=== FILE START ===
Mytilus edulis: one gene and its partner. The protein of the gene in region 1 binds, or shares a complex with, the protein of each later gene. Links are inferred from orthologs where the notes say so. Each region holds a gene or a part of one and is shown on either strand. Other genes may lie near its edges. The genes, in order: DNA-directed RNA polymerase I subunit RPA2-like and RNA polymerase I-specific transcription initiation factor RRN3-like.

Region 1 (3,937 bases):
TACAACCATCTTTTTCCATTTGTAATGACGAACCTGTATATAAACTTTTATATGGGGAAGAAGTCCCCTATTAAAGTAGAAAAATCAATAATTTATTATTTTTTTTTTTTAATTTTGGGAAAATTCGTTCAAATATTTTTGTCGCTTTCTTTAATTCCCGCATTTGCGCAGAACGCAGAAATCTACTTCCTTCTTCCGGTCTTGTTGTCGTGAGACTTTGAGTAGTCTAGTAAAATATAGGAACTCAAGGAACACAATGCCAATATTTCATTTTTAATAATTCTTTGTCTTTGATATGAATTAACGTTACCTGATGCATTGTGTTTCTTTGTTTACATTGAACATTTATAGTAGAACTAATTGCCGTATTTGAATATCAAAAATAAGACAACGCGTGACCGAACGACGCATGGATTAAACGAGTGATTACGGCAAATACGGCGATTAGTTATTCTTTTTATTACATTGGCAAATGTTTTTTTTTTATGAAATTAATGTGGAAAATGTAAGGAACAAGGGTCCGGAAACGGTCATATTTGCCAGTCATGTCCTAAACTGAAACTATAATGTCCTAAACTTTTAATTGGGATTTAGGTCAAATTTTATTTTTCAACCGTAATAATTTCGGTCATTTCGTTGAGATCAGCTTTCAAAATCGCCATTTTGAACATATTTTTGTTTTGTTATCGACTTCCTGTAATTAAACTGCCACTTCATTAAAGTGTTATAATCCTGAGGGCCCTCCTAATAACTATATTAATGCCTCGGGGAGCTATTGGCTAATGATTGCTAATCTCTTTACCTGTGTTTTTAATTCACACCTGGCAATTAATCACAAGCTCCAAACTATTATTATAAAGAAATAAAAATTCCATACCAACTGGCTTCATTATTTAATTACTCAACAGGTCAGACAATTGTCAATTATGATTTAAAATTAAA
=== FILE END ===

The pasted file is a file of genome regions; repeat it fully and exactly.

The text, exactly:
Mytilus edulis: one gene and its partner. The protein of the gene in region 1 binds, or shares a complex with, the protein of each later gene. Links are inferred from orthologs where the notes say so. Each region holds a gene or a part of one and is shown on either strand. Other genes may lie near its edges. The genes, in order: DNA-directed RNA polymerase I subunit RPA2-like and RNA polymerase I-specific transcription initiation factor RRN3-like.

Region 1 (3,937 bases):
TACAACCATCTTTTTCCATTTGTAATGACGAACCTGTATATAAACTTTTATATGGGGAAGAAGTCCCCTATTAAAGTAGAAAAATCAATAATTTATTATTTTTTTTTTTTAATTTTGGGAAAATTCGTTCAAATATTTTTGTCGCTTTCTTTAATTCCCGCATTTGCGCAGAACGCAGAAATCTACTTCCTTCTTCCGGTCTTGTTGTCGTGAGACTTTGAGTAGTCTAGTAAAATATAGGAACTCAAGGAACACAATGCCAATATTTCATTTTTAATAATTCTTTGTCTTTGATATGAATTAACGTTACCTGATGCATTGTGTTTCTTTGTTTACATTGAACATTTATAGTAGAACTAATTGCCGTATTTGAATATCAAAAATAAGACAACGCGTGACCGAACGACGCATGGATTAAACGAGTGATTACGGCAAATACGGCGATTAGTTATTCTTTTTATTACATTGGCAAATGTTTTTTTTTTATGAAATTAATGTGGAAAATGTAAGGAACAAGGGTCCGGAAACGGTCATATTTGCCAGTCATGTCCTAAACTGAAACTATAATGTCCTAAACTTTTAATTGGGATTTAGGTCAAATTTTATTTTTCAACCGTAATAATTTCGGTCATTTCGTTGAGATCAGCTTTCAAAATCGCCATTTTGAACATATTTTTGTTTTGTTATCGACTTCCTGTAATTAAACTGCCACTTCATTAAAGTGTTATAATCCTGAGGGCCCTCCTAATAACTATATTAATGCCTCGGGGAGCTATTGGCTAATGATTGCTAATCTCTTTACCTGTGTTTTTAATTCACACCTGGCAATTAATCACAAGCTCCAAACTATTATTATAAAGAAATAAAAATTCCATACCAACTGGCTTCATTATTTAATTACTCAACAGGTCAGACAATTGTCAATTATGATTTAAAATTAAA